Mutual Funds vs ETFs: What is the difference?
In this article: Mutual Funds vs ETFs: They are both investment vehicles that invest in a basket of securities based on a guiding philosophy, but what is the difference?
Published Mar. 20, 2018
Reading Time: 4 minutes.
Many investors find Mutual Funds and ETFs simple and useful investment vehicles. Exchange-Traded Funds (ETFs) and Mutual Funds are investment vehicles that invest in a basket of securities, often based on a guiding philosophy, investment objective, sector, or country. Investors are able to purchase shares in these investment vehicles that give them indirect exposure to the securities that the fund owns.
Mutual Funds are further divided into open-end funds and closed-end funds (CEF), of which the latter is more complex. In this piece, we’ll discuss open-end mutual funds to further explain Mutual Funds vs ETFs.
What Role Do ETFs and Mutual Funds Play in Diversification?
ETFs and Mutual Funds allow investors to invest in a wide variety of securities and build a varied portfolio that they might otherwise have difficulty acquiring or managing on their own.
For example, if an ETF has a basket of over 100 equally weighted healthcare securities, an investor would be able to gain the benefits of that diversified basket of securities just by buying a share of the ETF. It would be much more difficult for the investor to buy and keep track of all those securities individually.
Furthermore, ETFs and Mutual Funds will have a distribution of different kinds of sectors and securities that allow investors to easily diversify among different asset classes, and sometimes with securities that they might have difficulty accessing as individual investors.
Mutual Funds vs ETFs: Top 4 Differences
1. Management Style
The first major difference between ETFs and Mutual Funds is their management style. ETFs are almost always passively managed and set to match a specific index or investment style. Mutual Funds can be passively or actively managed. The actively managed mutual funds have a team that makes buying and selling decisions at the stock or bond level in an attempt to outperform a specific benchmark.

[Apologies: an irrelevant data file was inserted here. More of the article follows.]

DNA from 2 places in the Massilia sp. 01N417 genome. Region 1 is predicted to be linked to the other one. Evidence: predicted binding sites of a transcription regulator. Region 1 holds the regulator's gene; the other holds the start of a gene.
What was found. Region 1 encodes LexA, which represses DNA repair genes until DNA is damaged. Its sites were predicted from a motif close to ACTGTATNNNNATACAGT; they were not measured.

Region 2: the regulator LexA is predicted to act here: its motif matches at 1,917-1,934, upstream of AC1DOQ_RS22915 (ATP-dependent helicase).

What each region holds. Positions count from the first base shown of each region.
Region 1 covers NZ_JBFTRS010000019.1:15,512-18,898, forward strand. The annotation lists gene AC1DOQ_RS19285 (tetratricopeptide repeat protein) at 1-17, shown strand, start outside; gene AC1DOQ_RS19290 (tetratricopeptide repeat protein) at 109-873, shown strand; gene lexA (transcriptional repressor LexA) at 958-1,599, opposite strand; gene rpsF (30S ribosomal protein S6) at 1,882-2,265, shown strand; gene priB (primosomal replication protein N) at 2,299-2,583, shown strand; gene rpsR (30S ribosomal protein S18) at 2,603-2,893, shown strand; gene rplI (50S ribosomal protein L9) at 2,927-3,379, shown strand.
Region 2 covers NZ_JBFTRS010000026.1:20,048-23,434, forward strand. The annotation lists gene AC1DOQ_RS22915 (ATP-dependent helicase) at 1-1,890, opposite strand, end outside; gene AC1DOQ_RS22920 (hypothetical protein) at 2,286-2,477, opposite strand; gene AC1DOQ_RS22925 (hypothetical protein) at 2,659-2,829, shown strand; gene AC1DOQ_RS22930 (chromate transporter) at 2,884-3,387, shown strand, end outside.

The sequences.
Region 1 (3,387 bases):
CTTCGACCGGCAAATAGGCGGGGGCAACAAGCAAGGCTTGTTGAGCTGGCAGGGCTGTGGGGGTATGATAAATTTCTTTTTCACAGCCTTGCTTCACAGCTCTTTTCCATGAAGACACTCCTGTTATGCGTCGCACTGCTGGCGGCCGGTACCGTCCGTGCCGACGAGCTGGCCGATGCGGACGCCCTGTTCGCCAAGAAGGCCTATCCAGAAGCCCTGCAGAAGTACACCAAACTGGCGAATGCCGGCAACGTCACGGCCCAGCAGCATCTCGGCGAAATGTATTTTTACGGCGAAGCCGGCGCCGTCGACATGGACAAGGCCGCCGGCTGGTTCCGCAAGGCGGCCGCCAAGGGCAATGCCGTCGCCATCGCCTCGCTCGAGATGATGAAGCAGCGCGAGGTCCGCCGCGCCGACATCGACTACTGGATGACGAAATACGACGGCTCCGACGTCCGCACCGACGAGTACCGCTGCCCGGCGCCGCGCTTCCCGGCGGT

The second important difference between the two types of funds is their liquidity. ETFs are traded on an exchange, which means they can be acquired and disposed of any time during trading hours, as well as during pre-market and after-market trading. Mutual Funds, in contrast, can only be bought and sold at one specific time during the day. The Mutual Fund will collect orders throughout the day and then process them all at a set time after the market closes (see also liquidity risk).
3. Price Information
Because ETFs are traded on an exchange, their price is available in real-time for investors. Mutual Funds are only priced at the end of the trading day. This creates some uncertainty as to the exact price at which Mutual Fund shares will be sold but also reduces volatility during the trading day for shares held.
3. Net Asset Value (NAV)
Mutual Funds are always bought at their NAV, which equates to the total average price per share of all the securities that the fund owns. ETFs, however, can trade at a premium or discount to the actual value of the securities, which makes pricing an important factor to keep track of.
What are the Benefits and Drawbacks of Investing with ETFs and Mutual Funds?
As an investor, Mutual Funds and ETFs allow you to easily access a large, diversified basket of securities in a simple and straightforward fashion. Furthermore, investors can make different combinations of ETFs and Mutual Funds to build their own investment strategies and portfolios.
However, there are several drawbacks and risks to take into account. The first is the fees involved. Mutual Funds and ETFs charge fees for their services, which for some mutual funds can be as high as 1 or 2% annually.
Furthermore, it is important to look carefully at how Mutual Funds and ETFs are structured in terms of the types of risks they carry, how they weight different securities in their portfolio, as well as how strictly they stick to their investment guidelines. For example, 2 utility ETFs can vary greatly in the stocks they own, and 2 utility Mutual Funds can vary even more so in their composition, risk, and style.
Often overlooked, an additional drawback of Mutual Funds over ETFs is tax treatment. ETFs can be more tax efficient when compared to traditional Mutual Funds, as holding an ETF in a taxable account will generate fewer tax liabilities than holding a similarly structured Mutual Fund in the same account.
Investing in ETFs and Mutual Funds
ETFs and Mutual Funds offer investors an incredible opportunity to broaden their investment opportunities, but they come with significant risks too. It is important to understand the types of risks, as well as your risk capacity and risk tolerance when making these decisions. A fiduciary financial advisor can help identify if investing in ETFs or Mutual Funds is the best choice for your portfolio, as well as assist in manage your investments.
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